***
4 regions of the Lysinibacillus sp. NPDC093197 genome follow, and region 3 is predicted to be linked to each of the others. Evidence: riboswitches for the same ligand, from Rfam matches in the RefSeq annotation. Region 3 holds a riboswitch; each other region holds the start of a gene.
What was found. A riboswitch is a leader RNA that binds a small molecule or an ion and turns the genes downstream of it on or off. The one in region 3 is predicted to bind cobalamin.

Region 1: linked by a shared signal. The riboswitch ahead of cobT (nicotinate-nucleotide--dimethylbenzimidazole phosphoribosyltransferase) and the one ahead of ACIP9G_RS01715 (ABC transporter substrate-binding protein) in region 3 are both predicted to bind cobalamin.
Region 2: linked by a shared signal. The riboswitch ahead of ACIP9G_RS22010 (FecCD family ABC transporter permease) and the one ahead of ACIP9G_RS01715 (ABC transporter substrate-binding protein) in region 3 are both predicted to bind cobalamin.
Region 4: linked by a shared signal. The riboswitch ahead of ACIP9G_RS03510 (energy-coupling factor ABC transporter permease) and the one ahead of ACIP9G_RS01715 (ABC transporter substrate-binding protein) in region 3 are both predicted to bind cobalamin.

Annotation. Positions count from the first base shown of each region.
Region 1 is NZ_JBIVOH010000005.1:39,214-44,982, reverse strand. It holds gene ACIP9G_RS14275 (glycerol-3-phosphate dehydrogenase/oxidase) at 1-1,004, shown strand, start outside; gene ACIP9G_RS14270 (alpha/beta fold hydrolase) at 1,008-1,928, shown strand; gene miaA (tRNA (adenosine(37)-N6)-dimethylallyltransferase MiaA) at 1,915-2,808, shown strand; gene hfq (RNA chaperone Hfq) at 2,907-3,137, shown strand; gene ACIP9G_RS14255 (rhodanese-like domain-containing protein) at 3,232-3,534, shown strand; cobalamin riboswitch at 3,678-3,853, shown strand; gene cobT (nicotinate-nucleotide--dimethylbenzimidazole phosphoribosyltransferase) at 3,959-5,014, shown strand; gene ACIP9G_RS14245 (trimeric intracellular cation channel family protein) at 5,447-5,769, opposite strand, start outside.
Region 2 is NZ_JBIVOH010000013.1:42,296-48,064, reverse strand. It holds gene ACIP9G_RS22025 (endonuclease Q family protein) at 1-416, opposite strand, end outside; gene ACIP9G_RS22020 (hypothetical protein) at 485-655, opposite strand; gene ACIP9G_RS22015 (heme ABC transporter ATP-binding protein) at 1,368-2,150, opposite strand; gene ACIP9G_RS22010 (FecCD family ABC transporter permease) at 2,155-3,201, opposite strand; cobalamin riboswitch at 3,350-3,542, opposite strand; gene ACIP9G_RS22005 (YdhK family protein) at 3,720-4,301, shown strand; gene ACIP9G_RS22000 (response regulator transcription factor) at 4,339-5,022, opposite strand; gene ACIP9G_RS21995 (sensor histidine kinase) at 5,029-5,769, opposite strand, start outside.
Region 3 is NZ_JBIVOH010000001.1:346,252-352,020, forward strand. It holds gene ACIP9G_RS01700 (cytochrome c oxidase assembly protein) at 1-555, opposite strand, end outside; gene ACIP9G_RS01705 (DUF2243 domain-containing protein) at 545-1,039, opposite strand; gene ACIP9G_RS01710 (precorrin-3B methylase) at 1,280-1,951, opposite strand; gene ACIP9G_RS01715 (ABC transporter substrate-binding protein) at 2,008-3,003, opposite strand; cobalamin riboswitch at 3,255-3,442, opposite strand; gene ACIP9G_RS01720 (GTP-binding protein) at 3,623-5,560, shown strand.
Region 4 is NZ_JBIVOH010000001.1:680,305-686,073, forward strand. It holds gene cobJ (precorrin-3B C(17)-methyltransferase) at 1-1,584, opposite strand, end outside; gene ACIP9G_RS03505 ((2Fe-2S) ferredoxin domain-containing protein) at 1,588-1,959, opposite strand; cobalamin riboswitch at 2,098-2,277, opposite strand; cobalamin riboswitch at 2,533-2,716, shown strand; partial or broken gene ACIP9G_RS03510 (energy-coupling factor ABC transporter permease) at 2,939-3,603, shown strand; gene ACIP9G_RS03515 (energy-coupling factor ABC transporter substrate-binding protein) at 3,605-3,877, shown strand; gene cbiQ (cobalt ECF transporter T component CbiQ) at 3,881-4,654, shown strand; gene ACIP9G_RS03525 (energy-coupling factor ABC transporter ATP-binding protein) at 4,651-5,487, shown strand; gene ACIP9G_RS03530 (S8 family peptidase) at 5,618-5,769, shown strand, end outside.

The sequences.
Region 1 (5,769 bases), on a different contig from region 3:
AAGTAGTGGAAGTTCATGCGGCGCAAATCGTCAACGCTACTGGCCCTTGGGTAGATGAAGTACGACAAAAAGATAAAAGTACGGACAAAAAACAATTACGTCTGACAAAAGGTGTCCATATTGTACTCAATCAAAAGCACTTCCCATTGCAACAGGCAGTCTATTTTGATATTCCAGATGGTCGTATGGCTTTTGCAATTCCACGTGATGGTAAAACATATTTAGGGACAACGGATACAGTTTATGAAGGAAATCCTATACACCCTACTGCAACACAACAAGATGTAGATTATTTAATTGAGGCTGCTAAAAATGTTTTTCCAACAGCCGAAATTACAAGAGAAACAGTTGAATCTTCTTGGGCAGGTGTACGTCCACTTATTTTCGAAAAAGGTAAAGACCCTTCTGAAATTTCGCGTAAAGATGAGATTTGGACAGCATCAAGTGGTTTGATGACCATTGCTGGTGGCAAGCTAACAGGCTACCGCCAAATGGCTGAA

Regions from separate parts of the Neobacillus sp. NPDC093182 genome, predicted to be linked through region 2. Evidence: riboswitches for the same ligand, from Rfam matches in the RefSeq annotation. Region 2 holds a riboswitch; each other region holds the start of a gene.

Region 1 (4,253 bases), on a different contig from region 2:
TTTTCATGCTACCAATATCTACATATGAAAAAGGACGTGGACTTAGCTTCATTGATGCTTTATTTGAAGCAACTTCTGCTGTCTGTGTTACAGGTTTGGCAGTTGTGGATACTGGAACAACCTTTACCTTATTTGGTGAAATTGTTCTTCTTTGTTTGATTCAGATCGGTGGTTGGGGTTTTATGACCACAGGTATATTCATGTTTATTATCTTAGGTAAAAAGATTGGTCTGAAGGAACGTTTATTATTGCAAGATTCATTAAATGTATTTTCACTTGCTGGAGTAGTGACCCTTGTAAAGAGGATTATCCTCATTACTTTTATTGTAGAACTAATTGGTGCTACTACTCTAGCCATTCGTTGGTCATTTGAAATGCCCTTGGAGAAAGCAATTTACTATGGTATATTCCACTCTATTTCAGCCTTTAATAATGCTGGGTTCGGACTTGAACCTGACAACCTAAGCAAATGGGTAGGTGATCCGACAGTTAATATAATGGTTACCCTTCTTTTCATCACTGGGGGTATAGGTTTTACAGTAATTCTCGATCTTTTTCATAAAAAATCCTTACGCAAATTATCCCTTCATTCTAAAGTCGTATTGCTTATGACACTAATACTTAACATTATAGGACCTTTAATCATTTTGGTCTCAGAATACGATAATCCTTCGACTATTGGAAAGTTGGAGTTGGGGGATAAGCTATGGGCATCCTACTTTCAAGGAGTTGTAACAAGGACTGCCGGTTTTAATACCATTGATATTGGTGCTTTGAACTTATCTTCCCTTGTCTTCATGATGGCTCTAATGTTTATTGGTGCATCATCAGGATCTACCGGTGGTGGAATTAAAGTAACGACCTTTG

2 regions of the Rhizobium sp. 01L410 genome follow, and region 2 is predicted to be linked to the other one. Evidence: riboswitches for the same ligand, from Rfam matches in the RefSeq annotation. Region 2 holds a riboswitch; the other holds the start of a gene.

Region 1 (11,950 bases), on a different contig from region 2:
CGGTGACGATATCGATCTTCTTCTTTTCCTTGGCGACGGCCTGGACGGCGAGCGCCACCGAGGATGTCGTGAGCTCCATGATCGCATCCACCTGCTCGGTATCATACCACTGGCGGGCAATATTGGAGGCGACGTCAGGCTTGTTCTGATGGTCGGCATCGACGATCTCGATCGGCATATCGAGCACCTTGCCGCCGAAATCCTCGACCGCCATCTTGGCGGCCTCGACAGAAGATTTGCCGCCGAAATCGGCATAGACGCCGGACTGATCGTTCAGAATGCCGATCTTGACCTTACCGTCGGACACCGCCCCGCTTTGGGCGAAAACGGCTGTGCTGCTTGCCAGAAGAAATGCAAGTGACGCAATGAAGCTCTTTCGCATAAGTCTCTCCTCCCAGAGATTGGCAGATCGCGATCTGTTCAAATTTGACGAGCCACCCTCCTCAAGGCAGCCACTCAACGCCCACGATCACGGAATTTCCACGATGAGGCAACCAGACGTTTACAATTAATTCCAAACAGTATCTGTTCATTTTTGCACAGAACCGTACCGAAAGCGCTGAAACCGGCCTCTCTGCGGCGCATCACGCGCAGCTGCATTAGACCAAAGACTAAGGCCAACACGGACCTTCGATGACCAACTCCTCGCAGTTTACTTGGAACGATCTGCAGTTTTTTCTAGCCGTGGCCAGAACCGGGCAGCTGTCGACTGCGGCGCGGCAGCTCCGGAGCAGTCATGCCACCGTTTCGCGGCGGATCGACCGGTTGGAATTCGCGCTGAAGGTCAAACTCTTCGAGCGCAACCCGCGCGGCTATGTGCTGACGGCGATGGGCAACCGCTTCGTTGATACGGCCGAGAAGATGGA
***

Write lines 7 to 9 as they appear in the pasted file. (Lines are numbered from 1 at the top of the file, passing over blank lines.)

Region 1 is NZ_JBIVOH010000005.1:39,214-44,982, reverse strand. It holds gene ACIP9G_RS14275 (glycerol-3-phosphate dehydrogenase/oxidase) at 1-1,004, shown strand, start outside; gene ACIP9G_RS14270 (alpha/beta fold hydrolase) at 1,008-1,928, shown strand; gene miaA (tRNA (adenosine(37)-N6)-dimethylallyltransferase MiaA) at 1,915-2,808, shown strand; gene hfq (RNA chaperone Hfq) at 2,907-3,137, shown strand; gene ACIP9G_RS14255 (rhodanese-like domain-containing protein) at 3,232-3,534, shown strand; cobalamin riboswitch at 3,678-3,853, shown strand; gene cobT (nicotinate-nucleotide--dimethylbenzimidazole phosphoribosyltransferase) at 3,959-5,014, shown strand; gene ACIP9G_RS14245 (trimeric intracellular cation channel family protein) at 5,447-5,769, opposite strand, start outside.
Region 2 is NZ_JBIVOH010000013.1:42,296-48,064, reverse strand. It holds gene ACIP9G_RS22025 (endonuclease Q family protein) at 1-416, opposite strand, end outside; gene ACIP9G_RS22020 (hypothetical protein) at 485-655, opposite strand; gene ACIP9G_RS22015 (heme ABC transporter ATP-binding protein) at 1,368-2,150, opposite strand; gene ACIP9G_RS22010 (FecCD family ABC transporter permease) at 2,155-3,201, opposite strand; cobalamin riboswitch at 3,350-3,542, opposite strand; gene ACIP9G_RS22005 (YdhK family protein) at 3,720-4,301, shown strand; gene ACIP9G_RS22000 (response regulator transcription factor) at 4,339-5,022, opposite strand; gene ACIP9G_RS21995 (sensor histidine kinase) at 5,029-5,769, opposite strand, start outside.
Region 3 is NZ_JBIVOH010000001.1:346,252-352,020, forward strand. It holds gene ACIP9G_RS01700 (cytochrome c oxidase assembly protein) at 1-555, opposite strand, end outside; gene ACIP9G_RS01705 (DUF2243 domain-containing protein) at 545-1,039, opposite strand; gene ACIP9G_RS01710 (precorrin-3B methylase) at 1,280-1,951, opposite strand; gene ACIP9G_RS01715 (ABC transporter substrate-binding protein) at 2,008-3,003, opposite strand; cobalamin riboswitch at 3,255-3,442, opposite strand; gene ACIP9G_RS01720 (GTP-binding protein) at 3,623-5,560, shown strand.